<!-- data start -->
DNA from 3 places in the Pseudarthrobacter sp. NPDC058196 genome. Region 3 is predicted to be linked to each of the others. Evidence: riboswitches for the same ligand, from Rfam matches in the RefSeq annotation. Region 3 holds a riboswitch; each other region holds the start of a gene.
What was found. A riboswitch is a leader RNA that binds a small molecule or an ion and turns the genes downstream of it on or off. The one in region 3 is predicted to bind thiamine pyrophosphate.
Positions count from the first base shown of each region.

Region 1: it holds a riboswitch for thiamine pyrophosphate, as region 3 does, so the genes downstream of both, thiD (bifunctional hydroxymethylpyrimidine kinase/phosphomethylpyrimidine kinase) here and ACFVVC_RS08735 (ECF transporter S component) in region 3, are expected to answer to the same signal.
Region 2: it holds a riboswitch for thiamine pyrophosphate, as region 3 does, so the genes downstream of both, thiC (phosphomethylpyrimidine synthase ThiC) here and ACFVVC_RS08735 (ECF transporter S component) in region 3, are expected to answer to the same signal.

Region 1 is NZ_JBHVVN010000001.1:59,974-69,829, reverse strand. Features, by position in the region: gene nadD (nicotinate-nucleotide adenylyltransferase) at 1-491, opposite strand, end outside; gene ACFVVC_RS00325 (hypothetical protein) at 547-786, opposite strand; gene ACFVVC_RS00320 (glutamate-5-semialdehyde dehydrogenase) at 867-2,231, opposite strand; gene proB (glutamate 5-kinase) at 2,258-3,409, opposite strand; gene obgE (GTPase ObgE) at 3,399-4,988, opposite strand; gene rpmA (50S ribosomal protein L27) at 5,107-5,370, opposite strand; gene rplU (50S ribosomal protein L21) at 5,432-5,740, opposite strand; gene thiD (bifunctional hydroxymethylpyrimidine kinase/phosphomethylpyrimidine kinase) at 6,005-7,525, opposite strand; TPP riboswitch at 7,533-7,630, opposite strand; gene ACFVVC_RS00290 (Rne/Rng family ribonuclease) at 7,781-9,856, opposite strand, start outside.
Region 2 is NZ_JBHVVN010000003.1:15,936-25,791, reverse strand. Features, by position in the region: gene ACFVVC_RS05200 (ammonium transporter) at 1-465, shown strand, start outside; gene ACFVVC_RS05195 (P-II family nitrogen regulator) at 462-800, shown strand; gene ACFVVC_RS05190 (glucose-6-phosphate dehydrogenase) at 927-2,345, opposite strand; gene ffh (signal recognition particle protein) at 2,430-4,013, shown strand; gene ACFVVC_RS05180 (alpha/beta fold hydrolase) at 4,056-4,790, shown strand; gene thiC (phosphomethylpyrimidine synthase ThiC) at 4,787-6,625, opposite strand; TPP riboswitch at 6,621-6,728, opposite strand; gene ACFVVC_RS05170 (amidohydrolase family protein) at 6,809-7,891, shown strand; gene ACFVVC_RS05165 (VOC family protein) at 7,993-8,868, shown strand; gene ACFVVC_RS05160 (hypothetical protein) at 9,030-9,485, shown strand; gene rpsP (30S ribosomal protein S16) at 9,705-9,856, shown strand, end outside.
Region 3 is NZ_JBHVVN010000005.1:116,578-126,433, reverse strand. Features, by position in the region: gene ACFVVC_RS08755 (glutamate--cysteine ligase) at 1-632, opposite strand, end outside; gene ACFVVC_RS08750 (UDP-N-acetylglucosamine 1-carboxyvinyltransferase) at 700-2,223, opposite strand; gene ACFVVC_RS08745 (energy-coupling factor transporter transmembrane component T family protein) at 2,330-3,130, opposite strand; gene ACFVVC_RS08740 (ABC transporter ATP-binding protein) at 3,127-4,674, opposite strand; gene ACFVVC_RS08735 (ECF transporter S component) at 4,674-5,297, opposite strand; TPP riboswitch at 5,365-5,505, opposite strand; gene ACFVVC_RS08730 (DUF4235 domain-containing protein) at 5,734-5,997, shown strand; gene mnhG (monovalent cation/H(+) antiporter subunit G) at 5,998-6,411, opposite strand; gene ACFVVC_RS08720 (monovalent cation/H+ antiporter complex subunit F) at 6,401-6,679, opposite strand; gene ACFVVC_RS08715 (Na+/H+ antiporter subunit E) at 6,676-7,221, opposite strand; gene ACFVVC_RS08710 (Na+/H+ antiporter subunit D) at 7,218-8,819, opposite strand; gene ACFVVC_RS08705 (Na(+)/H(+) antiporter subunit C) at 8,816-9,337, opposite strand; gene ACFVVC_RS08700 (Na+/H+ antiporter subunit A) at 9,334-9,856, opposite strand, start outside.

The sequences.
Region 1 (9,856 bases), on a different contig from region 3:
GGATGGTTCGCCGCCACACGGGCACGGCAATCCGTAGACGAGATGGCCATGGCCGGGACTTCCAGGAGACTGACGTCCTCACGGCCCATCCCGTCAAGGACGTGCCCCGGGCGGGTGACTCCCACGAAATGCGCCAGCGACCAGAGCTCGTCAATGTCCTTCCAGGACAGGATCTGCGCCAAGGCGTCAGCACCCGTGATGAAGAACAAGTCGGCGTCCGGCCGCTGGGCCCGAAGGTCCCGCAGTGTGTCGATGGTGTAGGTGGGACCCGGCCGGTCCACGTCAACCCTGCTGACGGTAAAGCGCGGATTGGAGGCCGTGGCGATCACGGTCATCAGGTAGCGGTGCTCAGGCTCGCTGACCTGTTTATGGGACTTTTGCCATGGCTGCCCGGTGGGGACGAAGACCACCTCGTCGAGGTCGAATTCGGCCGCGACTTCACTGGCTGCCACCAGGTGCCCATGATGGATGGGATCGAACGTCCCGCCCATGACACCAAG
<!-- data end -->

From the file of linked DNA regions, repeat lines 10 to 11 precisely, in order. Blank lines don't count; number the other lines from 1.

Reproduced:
Region 1 (9,856 bases), on a different contig from region 3:
GGATGGTTCGCCGCCACACGGGCACGGCAATCCGTAGACGAGATGGCCATGGCCGGGACTTCCAGGAGACTGACGTCCTCACGGCCCATCCCGTCAAGGACGTGCCCCGGGCGGGTGACTCCCACGAAATGCGCCAGCGACCAGAGCTCGTCAATGTCCTTCCAGGACAGGATCTGCGCCAAGGCGTCAGCACCCGTGATGAAGAACAAGTCGGCGTCCGGCCGCTGGGCCCGAAGGTCCCGCAGTGTGTCGATGGTGTAGGTGGGACCCGGCCGGTCCACGTCAACCCTGCTGACGGTAAAGCGCGGATTGGAGGCCGTGGCGATCACGGTCATCAGGTAGCGGTGCTCAGGCTCGCTGACCTGTTTATGGGACTTTTGCCATGGCTGCCCGGTGGGGACGAAGACCACCTCGTCGAGGTCGAATTCGGCCGCGACTTCACTGGCTGCCACCAGGTGCCCATGATGGATGGGATCGAACGTCCCGCCCATGACACCAAG